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NTUC Income to issue S$800m in 30-year subordinated notes
NTUC Income Insurance Co-operative will issue at par S$800 million worth of 30-year Tier 2 subordinated notes on July 20, 2020.
The notes are NC20, which means they cannot be redeemed before the 20-year mark.
NTUC Income may redeem them in whole on the first call date and every interest payment date thereafter, subject to approval by the Monetary Authority of Singapore.
The coupon is set at 3.1 per cent per annum until the first call date of July 20, 2040, when it will then reset to the then-prevailing 10-year Singapore dollar swap offer rate plus the initial margin of 204.2 basis points, with no step up.
NTUC Income will issue the notes under its S$2 billion euro medium-term note programme dated July 2.
The Singapore insurance cooperative plans to use the issuance proceeds for general corporate purposes, and to fund working capital and future growth plans.
DBS Bank was the sole global coordinator for the deal. The joint lead managers and bookrunners were DBS Bank Ltd (B&D) and Standard Chartered Bank.
The books saw orders totalling more than S$2.4 billion from 100 accounts, according to deal statistics seen by The Business Times. Three quarters of these came from insurance firms, fund managers and agencies, while 19 per cent were from private banks and 6 per cent were from banks.
By geography, 94 per cent of the investor interest in the notes originated from Singapore.
S&P Global Ratings on Monday affirmed its AA- long-term local-currency insurer financial strength and issuer credit ratings on NTUC Income, with a stable outlook. The ratings agency also affirmed its A+ long-term issue rating on the Singapore-based composite insurer’s existing subordinated debt.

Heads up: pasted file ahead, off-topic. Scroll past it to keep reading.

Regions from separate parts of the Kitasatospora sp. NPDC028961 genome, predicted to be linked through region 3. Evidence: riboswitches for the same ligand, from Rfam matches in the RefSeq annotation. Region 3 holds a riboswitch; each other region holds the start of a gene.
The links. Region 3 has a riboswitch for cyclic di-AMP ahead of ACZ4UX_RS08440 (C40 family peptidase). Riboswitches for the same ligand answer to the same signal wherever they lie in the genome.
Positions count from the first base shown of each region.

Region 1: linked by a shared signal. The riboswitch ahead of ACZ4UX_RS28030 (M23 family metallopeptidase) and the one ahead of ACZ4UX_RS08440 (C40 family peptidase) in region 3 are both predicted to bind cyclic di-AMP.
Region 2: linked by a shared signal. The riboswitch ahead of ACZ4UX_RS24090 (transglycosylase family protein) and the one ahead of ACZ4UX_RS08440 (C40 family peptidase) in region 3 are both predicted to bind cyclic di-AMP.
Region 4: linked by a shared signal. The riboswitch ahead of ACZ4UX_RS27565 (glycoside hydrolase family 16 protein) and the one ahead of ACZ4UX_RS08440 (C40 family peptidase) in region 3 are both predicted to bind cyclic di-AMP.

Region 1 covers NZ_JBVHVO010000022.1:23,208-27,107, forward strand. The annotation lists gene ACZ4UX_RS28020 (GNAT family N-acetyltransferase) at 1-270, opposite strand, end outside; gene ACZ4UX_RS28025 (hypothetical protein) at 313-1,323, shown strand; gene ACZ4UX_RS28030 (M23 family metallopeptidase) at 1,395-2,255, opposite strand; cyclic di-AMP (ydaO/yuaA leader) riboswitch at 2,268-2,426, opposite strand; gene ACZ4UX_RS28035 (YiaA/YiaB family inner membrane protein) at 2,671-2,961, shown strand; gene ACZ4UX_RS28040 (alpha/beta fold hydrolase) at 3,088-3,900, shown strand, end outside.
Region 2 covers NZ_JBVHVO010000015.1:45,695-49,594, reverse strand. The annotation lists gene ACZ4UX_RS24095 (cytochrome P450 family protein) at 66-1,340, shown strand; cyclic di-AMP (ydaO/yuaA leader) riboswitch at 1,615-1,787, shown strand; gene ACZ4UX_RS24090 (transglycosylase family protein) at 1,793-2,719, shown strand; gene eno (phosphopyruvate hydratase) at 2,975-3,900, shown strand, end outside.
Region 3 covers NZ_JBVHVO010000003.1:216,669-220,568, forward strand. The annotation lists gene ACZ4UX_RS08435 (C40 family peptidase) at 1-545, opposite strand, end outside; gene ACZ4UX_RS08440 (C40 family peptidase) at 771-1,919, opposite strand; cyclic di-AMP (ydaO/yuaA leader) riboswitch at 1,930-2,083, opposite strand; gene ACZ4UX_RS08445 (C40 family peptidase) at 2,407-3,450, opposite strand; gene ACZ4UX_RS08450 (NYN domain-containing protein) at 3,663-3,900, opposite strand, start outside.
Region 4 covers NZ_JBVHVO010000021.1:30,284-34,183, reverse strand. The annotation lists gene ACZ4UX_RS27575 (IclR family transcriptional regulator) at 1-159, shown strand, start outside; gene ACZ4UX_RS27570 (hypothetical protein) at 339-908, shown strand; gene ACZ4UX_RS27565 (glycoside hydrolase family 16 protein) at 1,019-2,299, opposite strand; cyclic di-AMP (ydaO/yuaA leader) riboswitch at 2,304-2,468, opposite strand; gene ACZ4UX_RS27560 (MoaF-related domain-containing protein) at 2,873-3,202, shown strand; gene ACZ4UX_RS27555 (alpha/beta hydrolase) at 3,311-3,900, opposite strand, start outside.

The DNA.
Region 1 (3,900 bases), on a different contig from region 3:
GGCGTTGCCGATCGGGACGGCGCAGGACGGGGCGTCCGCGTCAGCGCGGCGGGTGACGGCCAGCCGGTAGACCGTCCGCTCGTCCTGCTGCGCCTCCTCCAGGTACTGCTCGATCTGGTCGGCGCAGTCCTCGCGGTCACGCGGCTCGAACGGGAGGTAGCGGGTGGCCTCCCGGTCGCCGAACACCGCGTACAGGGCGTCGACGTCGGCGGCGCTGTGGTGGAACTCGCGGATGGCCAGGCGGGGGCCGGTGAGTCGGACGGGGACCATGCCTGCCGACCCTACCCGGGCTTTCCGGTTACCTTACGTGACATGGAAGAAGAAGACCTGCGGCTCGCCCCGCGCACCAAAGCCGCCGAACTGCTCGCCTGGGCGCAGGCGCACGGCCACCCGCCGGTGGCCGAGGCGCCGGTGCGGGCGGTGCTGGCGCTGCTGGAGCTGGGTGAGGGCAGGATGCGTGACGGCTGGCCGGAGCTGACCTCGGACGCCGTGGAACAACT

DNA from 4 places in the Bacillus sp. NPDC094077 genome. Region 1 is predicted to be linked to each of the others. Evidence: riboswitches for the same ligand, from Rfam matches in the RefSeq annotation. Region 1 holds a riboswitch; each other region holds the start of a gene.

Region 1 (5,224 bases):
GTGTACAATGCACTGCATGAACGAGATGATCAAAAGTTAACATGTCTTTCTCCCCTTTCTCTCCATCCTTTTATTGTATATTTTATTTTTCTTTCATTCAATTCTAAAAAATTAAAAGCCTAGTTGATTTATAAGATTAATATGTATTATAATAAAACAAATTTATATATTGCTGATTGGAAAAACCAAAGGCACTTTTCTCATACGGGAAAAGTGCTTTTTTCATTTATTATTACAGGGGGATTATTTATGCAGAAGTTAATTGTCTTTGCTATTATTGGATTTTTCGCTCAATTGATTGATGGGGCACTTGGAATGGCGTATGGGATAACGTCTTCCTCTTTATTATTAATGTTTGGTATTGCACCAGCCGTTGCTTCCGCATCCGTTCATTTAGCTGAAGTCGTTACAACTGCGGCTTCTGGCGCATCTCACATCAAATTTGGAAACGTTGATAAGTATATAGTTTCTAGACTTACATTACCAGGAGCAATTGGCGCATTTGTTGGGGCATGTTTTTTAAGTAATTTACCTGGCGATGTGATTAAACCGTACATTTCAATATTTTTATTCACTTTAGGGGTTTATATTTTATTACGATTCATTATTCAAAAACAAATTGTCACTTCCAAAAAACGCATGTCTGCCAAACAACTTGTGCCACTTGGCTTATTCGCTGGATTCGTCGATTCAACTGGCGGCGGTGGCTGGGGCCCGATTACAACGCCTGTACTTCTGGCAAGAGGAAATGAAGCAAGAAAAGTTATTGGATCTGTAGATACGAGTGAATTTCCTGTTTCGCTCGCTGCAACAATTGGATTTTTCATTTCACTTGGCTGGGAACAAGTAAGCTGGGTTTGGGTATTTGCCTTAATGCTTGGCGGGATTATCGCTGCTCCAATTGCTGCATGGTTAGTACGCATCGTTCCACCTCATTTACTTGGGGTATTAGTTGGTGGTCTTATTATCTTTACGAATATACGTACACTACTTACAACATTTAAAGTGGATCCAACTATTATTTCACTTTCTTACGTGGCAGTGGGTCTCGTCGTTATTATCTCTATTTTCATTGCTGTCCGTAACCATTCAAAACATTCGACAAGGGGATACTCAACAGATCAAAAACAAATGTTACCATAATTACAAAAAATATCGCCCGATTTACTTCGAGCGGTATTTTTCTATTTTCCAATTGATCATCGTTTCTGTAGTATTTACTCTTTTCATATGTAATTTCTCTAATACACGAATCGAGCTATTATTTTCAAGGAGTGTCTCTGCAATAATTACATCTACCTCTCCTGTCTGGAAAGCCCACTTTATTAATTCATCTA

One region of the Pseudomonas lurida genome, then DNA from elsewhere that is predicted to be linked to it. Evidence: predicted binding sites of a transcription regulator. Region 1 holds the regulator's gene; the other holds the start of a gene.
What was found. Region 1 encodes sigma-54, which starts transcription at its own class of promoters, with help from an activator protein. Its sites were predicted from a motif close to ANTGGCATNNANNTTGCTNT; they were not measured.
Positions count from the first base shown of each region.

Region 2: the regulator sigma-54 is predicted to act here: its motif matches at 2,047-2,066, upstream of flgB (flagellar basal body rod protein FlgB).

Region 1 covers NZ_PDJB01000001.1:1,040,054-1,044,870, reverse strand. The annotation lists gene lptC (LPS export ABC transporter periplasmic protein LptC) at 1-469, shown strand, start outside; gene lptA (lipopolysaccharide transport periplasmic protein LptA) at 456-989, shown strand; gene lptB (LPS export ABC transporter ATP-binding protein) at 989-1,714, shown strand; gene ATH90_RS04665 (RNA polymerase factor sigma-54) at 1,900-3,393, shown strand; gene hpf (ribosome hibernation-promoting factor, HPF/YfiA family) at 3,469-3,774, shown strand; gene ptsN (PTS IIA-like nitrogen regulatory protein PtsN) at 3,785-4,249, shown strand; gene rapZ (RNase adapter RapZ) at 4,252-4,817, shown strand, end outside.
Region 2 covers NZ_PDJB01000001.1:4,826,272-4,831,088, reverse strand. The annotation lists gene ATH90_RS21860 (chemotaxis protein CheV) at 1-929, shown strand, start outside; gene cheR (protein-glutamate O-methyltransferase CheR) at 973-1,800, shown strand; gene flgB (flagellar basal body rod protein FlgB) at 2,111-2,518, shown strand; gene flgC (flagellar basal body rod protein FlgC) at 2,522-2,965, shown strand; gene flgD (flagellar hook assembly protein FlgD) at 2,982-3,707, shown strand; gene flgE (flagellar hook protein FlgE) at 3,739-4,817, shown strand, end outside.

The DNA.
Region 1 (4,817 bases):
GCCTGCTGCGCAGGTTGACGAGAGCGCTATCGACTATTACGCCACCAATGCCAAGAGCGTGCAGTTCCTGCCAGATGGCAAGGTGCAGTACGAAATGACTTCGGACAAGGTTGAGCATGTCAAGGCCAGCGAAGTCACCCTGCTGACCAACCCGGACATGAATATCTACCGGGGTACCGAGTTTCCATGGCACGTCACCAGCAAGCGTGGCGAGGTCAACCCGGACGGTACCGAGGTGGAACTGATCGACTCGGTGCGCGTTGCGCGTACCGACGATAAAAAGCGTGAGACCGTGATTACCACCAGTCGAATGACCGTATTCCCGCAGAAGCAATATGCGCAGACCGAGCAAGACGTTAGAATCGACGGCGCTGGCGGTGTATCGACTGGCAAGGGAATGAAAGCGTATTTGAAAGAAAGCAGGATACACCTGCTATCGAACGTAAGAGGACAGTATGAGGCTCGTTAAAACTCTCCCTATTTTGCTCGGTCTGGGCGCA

For the new S$800 million callable subordinated notes, S&P has assigned the deal an A long-term issue rating. This rating is subject to S&P’s review of the final issuance documentation.
“The affirmation reflects our expectation that NTUC Income, through its majority owner NTUC Enterprise Co-operative, will benefit from extraordinary support from the Singapore government,” the ratings agency said in a press statement on Monday.
“NTUC Income benefits from very strong political and social relationships with the Singapore government and serves an important role of providing social benefits and cost-effective insurance to the public,” it added.
S&P noted that the ratings also reflect NTUC Income's solid business position within the Singapore insurance market, where it operates as one of the largest life and property and casualty insurance providers.
The latest subordinated hybrid issuance will help restore NTUC Income’s capital buffers, which have been dented by volatile capital market conditions, although its heightening financial obligations will weaken its credit profile, according to S&P.
As a result, S&P revised its assessment of NTUC Income's standalone credit profile to a- from a.
“In our view, the increasing use of financial leverage strains NTUC Income's funding capacity and flexibility to withstand stress. We now expect the insurer's ratio of financial obligations to earnings to increase beyond our threshold of four times over the next two years.
“Recent investment market volatility has dented NTUC Income's modest earnings. We expect a slowing economy and still volatile equity markets will continue to impede the insurer's earnings over the next 12-24 months,” the agency said on Monday.